Unidentified author, notes for sermon.
abstract: Occom’s undated sermon, “Woe unto him who gives his neighbor drink,” is accompanied by notes for a sermon in an unidentified hand.
handwriting: Occom's handwriting is clear and legible. The unidentified hand is looser and less formal, but largely clear and legible.
paper: Several small sheets are folded into a booklet that was, at one time, bound with thread or twine. Paper is heavily worn, with significant loss of text.
ink: Brown ink is heavily faded in spots.
noteworthy: Beginning on seven recto, the document is written in a different, unidentified hand. There is a small pin in the inside seam holding the booklet together. An editor, likely 19th-century, has added notes on several pages in black ink. These notes have not been transcribed.
Modernized Version -- deletions removed; additions added in; modern spelling and capitalization added; unfamiliar abbreviations expanded.
[gap: worn_edge]Woe unto him that gives [gap: worn_edge]
Neighbour Drink! that [gap: worn_edge][guess: p]
thy Bottle to him, and makest
him Drunken also, that thou
may look on their nakedness!
Isaiah V. 11. Woe unto them, that
rise up early in the Morning, that
they may follow Strong Drink,
that Continue until Night, 'til
Wine inflame them. — verse. 22
Woe unto them that are mighty to
drink wine, and men of Strength
to mingle Strong Drink. — —
God, the Eternal beneficent
Father of all — Saw fit to Cre
ate this World, and he filled it
with variety of everything, both
Animate and Inanimate Creatures
The moving Creatures upon the
Face of the earth are innu[gap: worn_edge][guess: me]
rable and various, both great
and Small, — And the feathered are
Without Number, and of all sort
and the productions of the earth
amazing in their variety, both [gap: faded]
[gap: worn_edge]efferent virtues [gap: worn_edge]
[gap: worn_edge] in the things to grow o[gap: worn_edge]
[gap: worn_edge] Earth — And variety of Fruits
upon the Face of the Earth, — And
the Lord, made a Garden also, and
we must Conclude that it contained
the Very Choice and the most excel
lent things in the World. — And the
Sea the Lakes and all Streams were
all full of every kind of fish,
great and Small. — and the lumi
naries also were fixed in the Hea
vens, Like lanterns, The Sun the
Moon and the Stars, were made
to give Light to this World. —
and when the Lord God, had Boun
tifully and Richly furnished, this
World, with every necessary of Life —
Then last of all, he made man
for whom he made this World, —
he was the Crown, the Glory,
the Excellency and the Beauty
of the whole Creation. For God
made him in his own Image
and likeness, Breathed into
him the Breath of Life and he
became a living and immortal
Soul, — and the Lord formed
[gap: hole]d they two were th[gap: hole]
[gap: hole]ir that ever was, they w[gap: worn_edge][guess: er]e
little lower the Angels — and
the Lord gave the whole World —, placed in the garden
and freely gave it to them, and
every ꞈ in it except one Tree
which was in the midst of the
garden, they were not to
eat of that, for in the Day, that
they should of it they should die —
and we must Conclude, that whilst
they stood in their innocency, they
they used every Creature Comfort
agreeable to gods mind, they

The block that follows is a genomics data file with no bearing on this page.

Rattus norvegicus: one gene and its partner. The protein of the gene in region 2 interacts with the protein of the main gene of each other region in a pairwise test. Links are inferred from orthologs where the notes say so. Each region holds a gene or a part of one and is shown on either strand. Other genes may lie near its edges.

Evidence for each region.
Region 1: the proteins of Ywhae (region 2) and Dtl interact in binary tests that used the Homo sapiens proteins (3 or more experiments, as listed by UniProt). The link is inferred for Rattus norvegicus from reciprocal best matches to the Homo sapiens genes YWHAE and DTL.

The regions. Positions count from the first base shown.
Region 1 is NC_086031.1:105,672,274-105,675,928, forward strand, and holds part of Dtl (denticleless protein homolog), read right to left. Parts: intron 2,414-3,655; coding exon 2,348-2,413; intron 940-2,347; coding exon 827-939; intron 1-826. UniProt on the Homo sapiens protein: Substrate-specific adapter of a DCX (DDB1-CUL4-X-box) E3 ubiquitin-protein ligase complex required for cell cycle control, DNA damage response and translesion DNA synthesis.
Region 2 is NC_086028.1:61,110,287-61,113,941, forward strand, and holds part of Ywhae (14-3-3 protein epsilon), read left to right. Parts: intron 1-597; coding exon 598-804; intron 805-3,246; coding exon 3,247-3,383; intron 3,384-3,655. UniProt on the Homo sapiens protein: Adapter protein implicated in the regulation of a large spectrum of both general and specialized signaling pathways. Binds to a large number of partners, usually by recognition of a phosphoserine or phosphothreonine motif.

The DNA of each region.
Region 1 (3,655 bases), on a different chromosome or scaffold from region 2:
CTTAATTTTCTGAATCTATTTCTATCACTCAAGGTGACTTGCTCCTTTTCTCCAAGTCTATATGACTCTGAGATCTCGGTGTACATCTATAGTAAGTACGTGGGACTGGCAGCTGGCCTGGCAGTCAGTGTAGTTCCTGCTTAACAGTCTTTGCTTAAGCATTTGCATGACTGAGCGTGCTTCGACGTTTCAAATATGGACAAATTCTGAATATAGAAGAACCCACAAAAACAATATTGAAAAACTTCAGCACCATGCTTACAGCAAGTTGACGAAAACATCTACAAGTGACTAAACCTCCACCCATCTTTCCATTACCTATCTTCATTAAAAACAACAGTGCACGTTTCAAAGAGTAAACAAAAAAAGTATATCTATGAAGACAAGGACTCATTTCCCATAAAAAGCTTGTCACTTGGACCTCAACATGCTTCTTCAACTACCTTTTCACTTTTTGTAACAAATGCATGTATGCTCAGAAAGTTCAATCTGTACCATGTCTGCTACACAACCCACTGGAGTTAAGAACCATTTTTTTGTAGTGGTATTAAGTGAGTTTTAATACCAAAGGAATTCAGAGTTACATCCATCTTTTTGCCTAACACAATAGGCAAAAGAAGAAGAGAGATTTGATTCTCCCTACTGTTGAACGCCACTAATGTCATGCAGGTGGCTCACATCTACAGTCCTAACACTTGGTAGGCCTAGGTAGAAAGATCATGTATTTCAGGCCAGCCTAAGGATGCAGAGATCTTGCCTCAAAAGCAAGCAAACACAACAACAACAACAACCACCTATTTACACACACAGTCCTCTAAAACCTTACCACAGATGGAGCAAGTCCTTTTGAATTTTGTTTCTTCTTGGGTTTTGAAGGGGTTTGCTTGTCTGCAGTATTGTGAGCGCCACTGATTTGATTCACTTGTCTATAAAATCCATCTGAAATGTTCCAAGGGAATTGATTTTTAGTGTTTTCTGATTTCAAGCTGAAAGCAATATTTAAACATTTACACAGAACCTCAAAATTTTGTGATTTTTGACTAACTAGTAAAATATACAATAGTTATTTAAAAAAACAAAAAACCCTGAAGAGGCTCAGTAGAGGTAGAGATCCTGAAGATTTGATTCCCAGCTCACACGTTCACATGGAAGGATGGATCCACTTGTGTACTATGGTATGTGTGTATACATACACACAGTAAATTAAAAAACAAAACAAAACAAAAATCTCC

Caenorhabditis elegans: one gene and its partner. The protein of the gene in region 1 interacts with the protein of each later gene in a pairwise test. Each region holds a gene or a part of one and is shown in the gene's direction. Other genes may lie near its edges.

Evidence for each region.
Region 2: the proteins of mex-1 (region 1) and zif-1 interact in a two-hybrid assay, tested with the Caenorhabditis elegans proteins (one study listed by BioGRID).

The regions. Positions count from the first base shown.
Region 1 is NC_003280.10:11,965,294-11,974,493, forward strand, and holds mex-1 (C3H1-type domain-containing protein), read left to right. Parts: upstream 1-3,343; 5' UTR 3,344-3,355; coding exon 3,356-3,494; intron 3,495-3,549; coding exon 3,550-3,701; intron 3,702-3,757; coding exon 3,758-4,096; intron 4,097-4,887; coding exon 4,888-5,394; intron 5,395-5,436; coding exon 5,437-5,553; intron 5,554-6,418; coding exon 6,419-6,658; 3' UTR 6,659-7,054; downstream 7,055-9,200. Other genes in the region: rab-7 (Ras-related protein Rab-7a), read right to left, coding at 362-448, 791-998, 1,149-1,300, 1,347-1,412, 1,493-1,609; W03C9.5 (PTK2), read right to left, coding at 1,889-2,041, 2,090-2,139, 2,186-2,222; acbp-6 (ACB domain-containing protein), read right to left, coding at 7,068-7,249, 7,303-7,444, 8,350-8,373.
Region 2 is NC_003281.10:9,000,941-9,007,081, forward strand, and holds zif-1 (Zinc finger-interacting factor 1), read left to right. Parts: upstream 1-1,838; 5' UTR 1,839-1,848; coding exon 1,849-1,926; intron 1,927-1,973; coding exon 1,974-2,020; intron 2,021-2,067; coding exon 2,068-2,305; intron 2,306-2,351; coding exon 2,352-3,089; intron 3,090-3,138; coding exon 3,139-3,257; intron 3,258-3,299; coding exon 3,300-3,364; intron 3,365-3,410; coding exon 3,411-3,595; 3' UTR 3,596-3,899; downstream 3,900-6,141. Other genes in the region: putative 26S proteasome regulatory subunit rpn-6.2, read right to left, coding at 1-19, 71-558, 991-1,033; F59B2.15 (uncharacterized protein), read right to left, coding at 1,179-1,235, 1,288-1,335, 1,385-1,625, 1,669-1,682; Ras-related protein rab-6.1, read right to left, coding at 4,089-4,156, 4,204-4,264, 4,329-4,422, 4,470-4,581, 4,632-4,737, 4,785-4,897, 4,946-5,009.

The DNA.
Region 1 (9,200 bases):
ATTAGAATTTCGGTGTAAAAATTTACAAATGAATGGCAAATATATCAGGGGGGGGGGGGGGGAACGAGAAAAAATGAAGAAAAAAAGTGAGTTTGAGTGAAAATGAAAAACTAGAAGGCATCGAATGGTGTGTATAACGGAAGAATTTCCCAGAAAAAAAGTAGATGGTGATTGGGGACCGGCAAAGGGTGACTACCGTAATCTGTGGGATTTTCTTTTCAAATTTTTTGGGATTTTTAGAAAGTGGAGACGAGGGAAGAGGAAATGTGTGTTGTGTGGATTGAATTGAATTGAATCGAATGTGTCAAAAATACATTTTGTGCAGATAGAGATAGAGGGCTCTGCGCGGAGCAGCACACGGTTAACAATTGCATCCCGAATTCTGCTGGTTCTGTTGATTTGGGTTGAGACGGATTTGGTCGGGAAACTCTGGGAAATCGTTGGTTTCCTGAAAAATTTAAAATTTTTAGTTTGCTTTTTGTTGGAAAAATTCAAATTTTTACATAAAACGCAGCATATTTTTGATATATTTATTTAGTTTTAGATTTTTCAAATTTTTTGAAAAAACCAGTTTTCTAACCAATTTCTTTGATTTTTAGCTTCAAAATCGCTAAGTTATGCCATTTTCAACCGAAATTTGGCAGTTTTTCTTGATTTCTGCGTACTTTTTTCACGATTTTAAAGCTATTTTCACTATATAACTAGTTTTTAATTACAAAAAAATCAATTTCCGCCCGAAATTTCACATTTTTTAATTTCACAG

Glorified god in all things —
and they fully engaged God, and
that was their supreme hap
piness, — and had they Continued
in that State of holiness, they
might hence been happy to endless
ages — But alas we find a me
lancholy account, of them; when
the Tempter Came to our Mother
with a lie; She put forth her Hand
stole the forbidden Fruit and
eat of it, and gave unto her
husband also, and he eat of it
[gap: worn_edge]blessed Enjoyment of god, [gap: hole][guess: t]hey
lost the Image of god, and all
their holiness and innocency, all
Light and Comfort, — They plunged
themselves and all their posterity
into Sin and darkness, and all
manner of misery, To Death. Tempo
ral Spiritual and Eternal —
This is the miserable Situation of
mankind, he is now prone to all
manner of Sin, — alas, where is man
and what is man? The most Noble
Creature is become the most Igno
ble Creature. from being almost
an Angel, is become a Devil. —
He is now practicing all manner
of Sins, — and amongst the vari
ous committed, drunkenness is one
of the worst, yet it is growing a
mongst all Nations. — — —
I Shall now Say Something from
the Texts I have read; Some may
think it Strange, that I should take
so many Texts to make one discourse
upon; I aim to Speak to two sorts
of People in particular —
I shall now take notice of the
[gap: hole][guess: bo]ur Drink etc. — There is [gap: hole]
ful use of all Creature Comforts,
they were made for our Support
and Comfort in Life — but when
we use them beyond the bounds
of Temperance we use them un
lawfully, and Sin against God
the Giver of all these Comforts —
and there is Sin, both in Commu
nicating and receiving those Com
forts, as we See in our Text. —
A dreadful is denounced, against
him that gives Drink to his Neigh
bour, a bad intention —
as helpless Creatures.
Hosea. 13. 9. Psalms. 89. 19. we must
go to Christ as the only way. John. 14. 6.
we must go to Christ as the only Saviour.
Acts. 4. 12.
we must go to Christ as the all Sufficia[illegible]
Saviour. — Hebrews 7. 25.
we must go to Jesus to save us from our
Sins. Matthew 1. 21. —
we must go to Christ to free us from the curse
of the Law. Galatians 3. 10. — 13.
we must go to Christ to obtain Pardon.
Saint Luke. 24. 46. 47. Acts. 10. 40. 43.
we must go to Christ to give us grace.
Saint John. 1. 19. 17. 2 Corinthians 12. 9.